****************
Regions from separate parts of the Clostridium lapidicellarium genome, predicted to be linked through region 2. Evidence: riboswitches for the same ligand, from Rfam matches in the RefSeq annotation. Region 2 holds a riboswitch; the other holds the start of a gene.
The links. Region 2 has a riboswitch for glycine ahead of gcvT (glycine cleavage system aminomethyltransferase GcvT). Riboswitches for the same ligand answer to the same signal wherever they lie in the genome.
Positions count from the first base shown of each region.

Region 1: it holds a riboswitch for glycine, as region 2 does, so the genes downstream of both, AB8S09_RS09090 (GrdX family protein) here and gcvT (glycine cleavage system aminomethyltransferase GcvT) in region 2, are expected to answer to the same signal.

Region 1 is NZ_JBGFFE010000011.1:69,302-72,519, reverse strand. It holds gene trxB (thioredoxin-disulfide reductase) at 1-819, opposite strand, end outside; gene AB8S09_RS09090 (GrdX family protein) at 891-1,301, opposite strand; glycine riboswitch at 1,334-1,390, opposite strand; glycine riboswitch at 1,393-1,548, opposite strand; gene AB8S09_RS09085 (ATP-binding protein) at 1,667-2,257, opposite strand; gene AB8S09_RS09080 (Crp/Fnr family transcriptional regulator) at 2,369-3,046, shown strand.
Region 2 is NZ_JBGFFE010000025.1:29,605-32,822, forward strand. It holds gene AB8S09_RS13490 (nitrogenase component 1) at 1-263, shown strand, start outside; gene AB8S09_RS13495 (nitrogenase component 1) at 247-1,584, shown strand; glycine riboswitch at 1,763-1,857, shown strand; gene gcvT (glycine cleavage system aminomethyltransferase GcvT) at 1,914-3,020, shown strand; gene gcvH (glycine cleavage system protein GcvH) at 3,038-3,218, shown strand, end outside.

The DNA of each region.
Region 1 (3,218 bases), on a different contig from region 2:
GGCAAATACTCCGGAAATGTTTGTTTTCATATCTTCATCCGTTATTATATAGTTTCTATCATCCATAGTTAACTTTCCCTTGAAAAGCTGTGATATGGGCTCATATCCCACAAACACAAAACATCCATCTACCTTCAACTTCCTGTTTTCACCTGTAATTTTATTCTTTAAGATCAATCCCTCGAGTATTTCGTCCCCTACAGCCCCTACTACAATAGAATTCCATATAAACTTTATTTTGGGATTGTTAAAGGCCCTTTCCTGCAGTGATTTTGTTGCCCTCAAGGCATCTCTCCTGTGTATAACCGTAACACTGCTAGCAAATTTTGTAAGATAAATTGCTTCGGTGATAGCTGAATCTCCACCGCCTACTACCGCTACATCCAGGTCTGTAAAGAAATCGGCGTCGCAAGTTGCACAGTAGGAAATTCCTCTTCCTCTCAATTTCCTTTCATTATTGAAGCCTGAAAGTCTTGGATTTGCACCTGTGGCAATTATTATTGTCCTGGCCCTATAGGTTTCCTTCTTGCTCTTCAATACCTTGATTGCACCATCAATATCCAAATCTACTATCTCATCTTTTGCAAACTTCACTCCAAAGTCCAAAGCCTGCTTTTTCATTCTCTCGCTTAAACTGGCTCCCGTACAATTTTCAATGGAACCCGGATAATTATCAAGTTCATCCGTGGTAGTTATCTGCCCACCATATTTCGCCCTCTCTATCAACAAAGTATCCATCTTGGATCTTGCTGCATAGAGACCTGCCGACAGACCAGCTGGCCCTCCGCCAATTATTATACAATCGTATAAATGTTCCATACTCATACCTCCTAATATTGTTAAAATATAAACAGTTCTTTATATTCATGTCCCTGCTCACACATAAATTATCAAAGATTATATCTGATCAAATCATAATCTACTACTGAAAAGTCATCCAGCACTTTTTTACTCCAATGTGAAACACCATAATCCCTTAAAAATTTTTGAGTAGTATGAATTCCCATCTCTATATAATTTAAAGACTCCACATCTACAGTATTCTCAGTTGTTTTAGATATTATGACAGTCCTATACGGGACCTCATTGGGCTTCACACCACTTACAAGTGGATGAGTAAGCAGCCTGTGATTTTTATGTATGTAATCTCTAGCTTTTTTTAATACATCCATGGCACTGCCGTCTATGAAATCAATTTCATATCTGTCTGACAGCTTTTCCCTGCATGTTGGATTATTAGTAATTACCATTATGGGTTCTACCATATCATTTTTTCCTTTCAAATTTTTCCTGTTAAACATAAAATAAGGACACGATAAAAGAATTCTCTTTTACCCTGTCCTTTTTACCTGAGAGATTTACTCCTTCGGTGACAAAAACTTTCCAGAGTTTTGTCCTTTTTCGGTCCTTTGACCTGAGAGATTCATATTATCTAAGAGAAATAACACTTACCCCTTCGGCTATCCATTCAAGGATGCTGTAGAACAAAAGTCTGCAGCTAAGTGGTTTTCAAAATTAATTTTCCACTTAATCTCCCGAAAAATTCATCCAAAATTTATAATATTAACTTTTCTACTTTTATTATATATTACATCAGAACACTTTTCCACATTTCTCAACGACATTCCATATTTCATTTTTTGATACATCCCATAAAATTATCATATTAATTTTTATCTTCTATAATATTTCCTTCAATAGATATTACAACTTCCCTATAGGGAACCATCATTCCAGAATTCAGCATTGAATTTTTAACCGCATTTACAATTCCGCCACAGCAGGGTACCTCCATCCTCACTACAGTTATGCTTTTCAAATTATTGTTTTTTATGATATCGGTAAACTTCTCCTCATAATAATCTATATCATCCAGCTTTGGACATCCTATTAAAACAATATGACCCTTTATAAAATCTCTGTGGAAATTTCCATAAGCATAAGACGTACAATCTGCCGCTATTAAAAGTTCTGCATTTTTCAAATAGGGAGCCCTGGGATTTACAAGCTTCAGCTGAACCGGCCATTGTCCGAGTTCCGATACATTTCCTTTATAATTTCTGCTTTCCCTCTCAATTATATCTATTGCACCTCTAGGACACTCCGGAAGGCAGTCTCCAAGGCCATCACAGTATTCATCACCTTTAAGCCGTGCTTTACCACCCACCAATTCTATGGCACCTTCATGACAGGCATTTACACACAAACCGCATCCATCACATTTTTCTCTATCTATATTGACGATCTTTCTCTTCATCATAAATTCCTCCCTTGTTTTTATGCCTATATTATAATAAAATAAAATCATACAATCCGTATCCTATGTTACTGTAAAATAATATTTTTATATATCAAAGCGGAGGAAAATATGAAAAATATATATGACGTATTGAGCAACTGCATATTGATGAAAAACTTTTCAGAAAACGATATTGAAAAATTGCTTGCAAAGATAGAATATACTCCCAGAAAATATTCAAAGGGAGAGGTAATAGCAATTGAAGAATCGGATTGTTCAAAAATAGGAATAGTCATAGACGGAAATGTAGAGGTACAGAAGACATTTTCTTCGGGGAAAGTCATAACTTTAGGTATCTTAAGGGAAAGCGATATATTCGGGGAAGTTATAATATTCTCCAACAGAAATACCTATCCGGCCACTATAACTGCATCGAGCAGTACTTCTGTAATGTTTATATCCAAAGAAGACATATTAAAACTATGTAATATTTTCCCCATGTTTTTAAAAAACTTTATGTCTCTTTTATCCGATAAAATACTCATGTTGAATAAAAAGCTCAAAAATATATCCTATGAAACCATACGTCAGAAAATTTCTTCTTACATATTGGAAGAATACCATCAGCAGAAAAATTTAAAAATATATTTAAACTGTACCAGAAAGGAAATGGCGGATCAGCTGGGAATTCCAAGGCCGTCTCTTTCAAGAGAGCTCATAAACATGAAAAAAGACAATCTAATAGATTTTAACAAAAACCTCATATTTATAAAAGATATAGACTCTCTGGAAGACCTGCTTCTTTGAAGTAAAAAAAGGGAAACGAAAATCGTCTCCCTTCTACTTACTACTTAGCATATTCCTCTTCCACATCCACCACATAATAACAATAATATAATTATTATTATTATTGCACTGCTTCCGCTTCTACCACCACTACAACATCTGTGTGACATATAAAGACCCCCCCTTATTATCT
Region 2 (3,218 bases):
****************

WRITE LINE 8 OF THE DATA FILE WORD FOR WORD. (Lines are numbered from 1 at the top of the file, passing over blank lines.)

Region 1 (3,218 bases), on a different contig from region 2: